Reflections on What We

Owe to Our Country

By William F. Buckley Jr.

Random House. 169 pp. $16.95

GOD BLESS Bill Buckley for choosing this moment to publish a book in favor of national service. There could be no better antidote to the selfishness of the '70s and '80s than to ask citizens to recognize an obligation to their country that goes beyond voting and paying taxes to include giving a portion of their lives to helping others.

Not only is the time right, so is the messenger. For national service to be advocated by a conservative like Buckley is especially important because it is conservatives who have been the major opponents of the idea in the past. Buckley's role is in this respect analogous to the part another conservative, Kevin Phillips, has played in helping awaken the country to the need to correct the dramatic tilt in favor of the affluent and against the rest of us that occurred during the Reagan era.

Why do conservatives resist national service? Listen to one of them, Martin Anderson of the Hoover Institution:

"The basic thrust {of those who advocate national service} is that all the dirty, distasteful work in any society should be shared equally {emphasis Anderson's} by all the people who live in the society. No exception, woman or man, rich or poor, skillful or not, every single soul must do his or her share of taking out the garbage, preparing the dead for burial, cleaning toilets, guarding violent prisoners, and taking care of those sick and dying from deadly, contagious diseas, for that is the moral imperative."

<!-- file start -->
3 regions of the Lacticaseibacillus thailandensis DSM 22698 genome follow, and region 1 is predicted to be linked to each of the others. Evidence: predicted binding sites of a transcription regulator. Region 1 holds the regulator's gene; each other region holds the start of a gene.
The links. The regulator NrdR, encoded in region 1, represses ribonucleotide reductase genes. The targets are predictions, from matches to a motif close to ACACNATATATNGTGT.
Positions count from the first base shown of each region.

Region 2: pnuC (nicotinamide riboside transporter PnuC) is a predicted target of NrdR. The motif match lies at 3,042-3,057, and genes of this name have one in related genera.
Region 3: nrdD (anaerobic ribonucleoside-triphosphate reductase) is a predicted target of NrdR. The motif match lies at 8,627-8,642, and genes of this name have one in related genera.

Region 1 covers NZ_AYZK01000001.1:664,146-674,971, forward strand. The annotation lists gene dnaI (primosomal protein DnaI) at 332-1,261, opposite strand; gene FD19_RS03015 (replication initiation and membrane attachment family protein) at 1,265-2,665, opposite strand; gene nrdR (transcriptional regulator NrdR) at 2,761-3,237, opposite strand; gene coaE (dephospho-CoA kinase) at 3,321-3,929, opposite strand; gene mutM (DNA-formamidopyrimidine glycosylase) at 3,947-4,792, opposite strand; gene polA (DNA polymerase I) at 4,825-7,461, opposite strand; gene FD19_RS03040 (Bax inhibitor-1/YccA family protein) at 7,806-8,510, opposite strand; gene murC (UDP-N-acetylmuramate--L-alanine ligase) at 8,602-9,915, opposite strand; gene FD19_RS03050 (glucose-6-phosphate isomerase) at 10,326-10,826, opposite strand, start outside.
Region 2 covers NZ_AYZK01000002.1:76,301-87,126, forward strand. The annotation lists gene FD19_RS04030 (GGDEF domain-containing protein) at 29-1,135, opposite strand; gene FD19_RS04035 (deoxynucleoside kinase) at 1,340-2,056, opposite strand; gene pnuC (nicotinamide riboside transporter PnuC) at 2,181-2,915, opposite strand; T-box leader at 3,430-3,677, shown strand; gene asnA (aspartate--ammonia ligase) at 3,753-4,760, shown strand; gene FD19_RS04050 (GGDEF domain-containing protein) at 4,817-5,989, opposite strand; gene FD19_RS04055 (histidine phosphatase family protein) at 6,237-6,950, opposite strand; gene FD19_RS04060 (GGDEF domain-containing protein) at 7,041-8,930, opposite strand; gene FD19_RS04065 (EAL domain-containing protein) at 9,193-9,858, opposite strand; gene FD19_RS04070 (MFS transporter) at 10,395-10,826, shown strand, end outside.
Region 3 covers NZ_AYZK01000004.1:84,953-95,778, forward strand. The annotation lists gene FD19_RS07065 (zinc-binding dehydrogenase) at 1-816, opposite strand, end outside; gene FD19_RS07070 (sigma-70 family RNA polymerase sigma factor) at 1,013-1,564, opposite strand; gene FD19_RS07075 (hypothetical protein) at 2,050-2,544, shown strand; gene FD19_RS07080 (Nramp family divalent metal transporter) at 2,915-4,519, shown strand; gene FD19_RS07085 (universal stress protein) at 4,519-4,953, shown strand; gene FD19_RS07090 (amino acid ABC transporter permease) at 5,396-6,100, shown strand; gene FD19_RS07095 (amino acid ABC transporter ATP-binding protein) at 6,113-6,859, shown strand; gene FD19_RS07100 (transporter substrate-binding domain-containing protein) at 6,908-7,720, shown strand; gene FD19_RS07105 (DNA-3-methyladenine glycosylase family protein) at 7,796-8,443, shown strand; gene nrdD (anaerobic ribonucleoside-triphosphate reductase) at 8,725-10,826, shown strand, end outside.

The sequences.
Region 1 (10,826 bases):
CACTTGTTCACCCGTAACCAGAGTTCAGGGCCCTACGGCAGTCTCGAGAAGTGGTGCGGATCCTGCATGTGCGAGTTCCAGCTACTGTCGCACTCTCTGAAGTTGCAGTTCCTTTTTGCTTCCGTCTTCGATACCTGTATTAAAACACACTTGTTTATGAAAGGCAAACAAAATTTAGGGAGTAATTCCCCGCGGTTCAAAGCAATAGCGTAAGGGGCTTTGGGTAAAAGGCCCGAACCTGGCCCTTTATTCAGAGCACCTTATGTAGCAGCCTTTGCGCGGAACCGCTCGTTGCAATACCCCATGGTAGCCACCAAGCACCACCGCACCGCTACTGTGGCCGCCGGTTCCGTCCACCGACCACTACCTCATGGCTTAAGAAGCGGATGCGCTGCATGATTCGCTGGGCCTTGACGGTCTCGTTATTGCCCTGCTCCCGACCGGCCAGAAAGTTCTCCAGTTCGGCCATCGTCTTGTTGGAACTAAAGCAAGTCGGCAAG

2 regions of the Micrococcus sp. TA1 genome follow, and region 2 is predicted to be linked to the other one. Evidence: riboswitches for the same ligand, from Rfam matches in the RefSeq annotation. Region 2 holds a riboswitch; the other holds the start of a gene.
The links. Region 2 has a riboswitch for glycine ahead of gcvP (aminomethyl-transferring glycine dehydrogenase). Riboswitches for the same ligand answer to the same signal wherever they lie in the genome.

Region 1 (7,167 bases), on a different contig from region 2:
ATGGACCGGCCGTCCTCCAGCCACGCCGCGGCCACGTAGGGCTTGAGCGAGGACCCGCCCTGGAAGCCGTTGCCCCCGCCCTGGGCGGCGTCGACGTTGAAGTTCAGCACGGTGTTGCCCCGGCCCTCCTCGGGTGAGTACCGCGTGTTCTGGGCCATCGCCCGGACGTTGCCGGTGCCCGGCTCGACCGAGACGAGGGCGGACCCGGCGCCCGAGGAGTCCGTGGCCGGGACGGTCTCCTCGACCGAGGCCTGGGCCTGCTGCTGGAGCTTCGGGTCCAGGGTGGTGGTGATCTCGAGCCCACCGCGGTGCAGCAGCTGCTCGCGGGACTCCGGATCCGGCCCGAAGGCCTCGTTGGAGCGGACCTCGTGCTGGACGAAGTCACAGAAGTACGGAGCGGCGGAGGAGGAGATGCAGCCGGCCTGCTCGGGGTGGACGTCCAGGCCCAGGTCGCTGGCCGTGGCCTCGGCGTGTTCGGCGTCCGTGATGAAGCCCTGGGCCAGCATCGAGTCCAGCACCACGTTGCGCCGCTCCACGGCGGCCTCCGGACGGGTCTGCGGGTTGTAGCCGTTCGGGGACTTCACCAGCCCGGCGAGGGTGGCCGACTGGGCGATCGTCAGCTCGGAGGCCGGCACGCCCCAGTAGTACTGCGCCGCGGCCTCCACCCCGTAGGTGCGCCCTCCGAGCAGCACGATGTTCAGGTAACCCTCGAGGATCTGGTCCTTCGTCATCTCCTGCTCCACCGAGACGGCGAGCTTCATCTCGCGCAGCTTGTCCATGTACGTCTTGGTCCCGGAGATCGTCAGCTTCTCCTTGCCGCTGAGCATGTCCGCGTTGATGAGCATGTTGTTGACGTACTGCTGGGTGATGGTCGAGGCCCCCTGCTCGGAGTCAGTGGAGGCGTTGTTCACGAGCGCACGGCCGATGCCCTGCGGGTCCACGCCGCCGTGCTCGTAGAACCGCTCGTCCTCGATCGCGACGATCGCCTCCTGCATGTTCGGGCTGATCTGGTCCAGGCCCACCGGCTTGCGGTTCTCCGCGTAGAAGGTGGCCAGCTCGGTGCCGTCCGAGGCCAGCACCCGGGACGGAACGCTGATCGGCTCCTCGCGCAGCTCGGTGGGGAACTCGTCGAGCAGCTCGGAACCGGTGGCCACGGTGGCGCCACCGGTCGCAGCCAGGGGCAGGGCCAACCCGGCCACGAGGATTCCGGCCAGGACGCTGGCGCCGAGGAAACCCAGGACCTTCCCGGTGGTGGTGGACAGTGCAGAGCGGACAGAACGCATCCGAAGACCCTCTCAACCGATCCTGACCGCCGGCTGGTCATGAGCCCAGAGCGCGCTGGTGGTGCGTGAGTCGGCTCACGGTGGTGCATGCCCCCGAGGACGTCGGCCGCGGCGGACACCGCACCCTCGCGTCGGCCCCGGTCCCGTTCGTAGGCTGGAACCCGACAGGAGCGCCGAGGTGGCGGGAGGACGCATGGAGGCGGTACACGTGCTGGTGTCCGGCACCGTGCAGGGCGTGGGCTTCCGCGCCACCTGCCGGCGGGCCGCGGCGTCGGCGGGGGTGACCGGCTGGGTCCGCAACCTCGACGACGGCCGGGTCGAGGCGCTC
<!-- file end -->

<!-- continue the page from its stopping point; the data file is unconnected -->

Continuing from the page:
Although I don't know a single supporter of national service who advocates such extremes, I do wonder why Martin Anderson is outraged by a moral imperative that seems to have had some influence on Mother Theresa and St. Francis, not to mention Jesus Christ. I suspect it is that most conservatives hate the idea of burden-sharing of any kind, because they want to be able to buy their way out of life's unpleasantnesses as they did by paying for substitutes during the Civil War.

This brings up my major complaint about Buckley's program: He does not include military service as one of the options. It should be the most important one. There are many reasons why, but for now it is enough to consider just one. By having all classes in the military, as we did during World War II, we could have avoided large commitments of troops to such missions as defending South Vietnam and Saudi Arabia. Bush would not have sent a hundred thousand soldiers to the Middle East if the sons and daughters of his friends had been among them -- if say John Sununu's son had been one, as Harry Hopkins's son was during World War II.